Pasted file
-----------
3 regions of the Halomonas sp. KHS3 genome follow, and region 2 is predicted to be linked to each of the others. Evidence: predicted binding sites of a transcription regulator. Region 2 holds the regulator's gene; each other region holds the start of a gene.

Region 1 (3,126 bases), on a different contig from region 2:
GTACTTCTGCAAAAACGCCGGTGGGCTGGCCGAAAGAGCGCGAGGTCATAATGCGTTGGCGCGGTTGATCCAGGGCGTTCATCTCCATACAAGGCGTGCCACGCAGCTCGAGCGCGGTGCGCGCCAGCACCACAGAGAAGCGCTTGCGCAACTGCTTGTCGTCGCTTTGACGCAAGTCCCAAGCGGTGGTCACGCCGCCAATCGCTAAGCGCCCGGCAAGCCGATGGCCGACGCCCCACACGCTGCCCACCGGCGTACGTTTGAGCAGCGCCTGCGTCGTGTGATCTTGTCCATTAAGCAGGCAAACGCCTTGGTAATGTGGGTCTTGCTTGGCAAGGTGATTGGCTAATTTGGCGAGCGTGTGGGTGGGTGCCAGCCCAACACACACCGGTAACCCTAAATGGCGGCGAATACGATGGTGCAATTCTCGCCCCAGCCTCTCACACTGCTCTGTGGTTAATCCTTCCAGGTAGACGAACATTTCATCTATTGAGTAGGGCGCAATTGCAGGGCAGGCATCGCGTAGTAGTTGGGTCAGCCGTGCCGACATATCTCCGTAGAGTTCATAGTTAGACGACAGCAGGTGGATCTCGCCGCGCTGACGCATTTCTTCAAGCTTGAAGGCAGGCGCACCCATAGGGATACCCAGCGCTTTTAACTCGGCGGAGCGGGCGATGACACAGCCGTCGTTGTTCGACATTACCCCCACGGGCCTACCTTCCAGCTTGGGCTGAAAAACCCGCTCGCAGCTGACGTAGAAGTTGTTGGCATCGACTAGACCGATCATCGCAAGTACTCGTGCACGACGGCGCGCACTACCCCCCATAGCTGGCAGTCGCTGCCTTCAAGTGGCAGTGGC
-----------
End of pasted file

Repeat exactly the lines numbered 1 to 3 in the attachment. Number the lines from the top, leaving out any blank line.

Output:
3 regions of the Halomonas sp. KHS3 genome follow, and region 2 is predicted to be linked to each of the others. Evidence: predicted binding sites of a transcription regulator. Region 2 holds the regulator's gene; each other region holds the start of a gene.

Region 1 (3,126 bases), on a different contig from region 2:
GTACTTCTGCAAAAACGCCGGTGGGCTGGCCGAAAGAGCGCGAGGTCATAATGCGTTGGCGCGGTTGATCCAGGGCGTTCATCTCCATACAAGGCGTGCCACGCAGCTCGAGCGCGGTGCGCGCCAGCACCACAGAGAAGCGCTTGCGCAACTGCTTGTCGTCGCTTTGACGCAAGTCCCAAGCGGTGGTCACGCCGCCAATCGCTAAGCGCCCGGCAAGCCGATGGCCGACGCCCCACACGCTGCCCACCGGCGTACGTTTGAGCAGCGCCTGCGTCGTGTGATCTTGTCCATTAAGCAGGCAAACGCCTTGGTAATGTGGGTCTTGCTTGGCAAGGTGATTGGCTAATTTGGCGAGCGTGTGGGTGGGTGCCAGCCCAACACACACCGGTAACCCTAAATGGCGGCGAATACGATGGTGCAATTCTCGCCCCAGCCTCTCACACTGCTCTGTGGTTAATCCTTCCAGGTAGACGAACATTTCATCTATTGAGTAGGGCGCAATTGCAGGGCAGGCATCGCGTAGTAGTTGGGTCAGCCGTGCCGACATATCTCCGTAGAGTTCATAGTTAGACGACAGCAGGTGGATCTCGCCGCGCTGACGCATTTCTTCAAGCTTGAAGGCAGGCGCACCCATAGGGATACCCAGCGCTTTTAACTCGGCGGAGCGGGCGATGACACAGCCGTCGTTGTTCGACATTACCCCCACGGGCCTACCTTCCAGCTTGGGCTGAAAAACCCGCTCGCAGCTGACGTAGAAGTTGTTGGCATCGACTAGACCGATCATCGCAAGTACTCGTGCACGACGGCGCGCACTACCCCCCATAGCTGGCAGTCGCTGCCTTCAAGTGGCAGTGGC